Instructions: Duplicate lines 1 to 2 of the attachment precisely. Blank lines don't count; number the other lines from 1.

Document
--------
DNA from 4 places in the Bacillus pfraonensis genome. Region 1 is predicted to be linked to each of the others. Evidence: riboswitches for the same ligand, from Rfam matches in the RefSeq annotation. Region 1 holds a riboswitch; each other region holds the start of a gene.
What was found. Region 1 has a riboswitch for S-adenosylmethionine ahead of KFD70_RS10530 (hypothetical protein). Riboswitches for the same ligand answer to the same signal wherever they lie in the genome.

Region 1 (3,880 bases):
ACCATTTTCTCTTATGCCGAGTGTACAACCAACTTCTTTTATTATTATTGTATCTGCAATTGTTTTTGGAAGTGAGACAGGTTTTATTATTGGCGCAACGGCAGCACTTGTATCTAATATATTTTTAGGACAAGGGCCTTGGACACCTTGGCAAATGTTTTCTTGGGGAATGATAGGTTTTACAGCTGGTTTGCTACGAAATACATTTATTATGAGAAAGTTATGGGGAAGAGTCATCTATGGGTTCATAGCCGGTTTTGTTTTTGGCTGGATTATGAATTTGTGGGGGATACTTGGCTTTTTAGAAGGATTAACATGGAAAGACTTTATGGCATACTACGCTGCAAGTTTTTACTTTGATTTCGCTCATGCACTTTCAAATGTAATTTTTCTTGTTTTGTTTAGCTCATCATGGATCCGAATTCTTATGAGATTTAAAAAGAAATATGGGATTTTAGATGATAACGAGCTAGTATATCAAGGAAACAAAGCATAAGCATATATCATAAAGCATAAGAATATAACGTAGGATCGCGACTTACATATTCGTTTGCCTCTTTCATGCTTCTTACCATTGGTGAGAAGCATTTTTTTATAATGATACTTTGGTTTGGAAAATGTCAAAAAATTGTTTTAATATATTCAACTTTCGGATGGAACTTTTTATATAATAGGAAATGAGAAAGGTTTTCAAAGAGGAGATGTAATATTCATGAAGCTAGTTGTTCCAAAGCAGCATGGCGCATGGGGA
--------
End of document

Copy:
DNA from 4 places in the Bacillus pfraonensis genome. Region 1 is predicted to be linked to each of the others. Evidence: riboswitches for the same ligand, from Rfam matches in the RefSeq annotation. Region 1 holds a riboswitch; each other region holds the start of a gene.
What was found. Region 1 has a riboswitch for S-adenosylmethionine ahead of KFD70_RS10530 (hypothetical protein). Riboswitches for the same ligand answer to the same signal wherever they lie in the genome.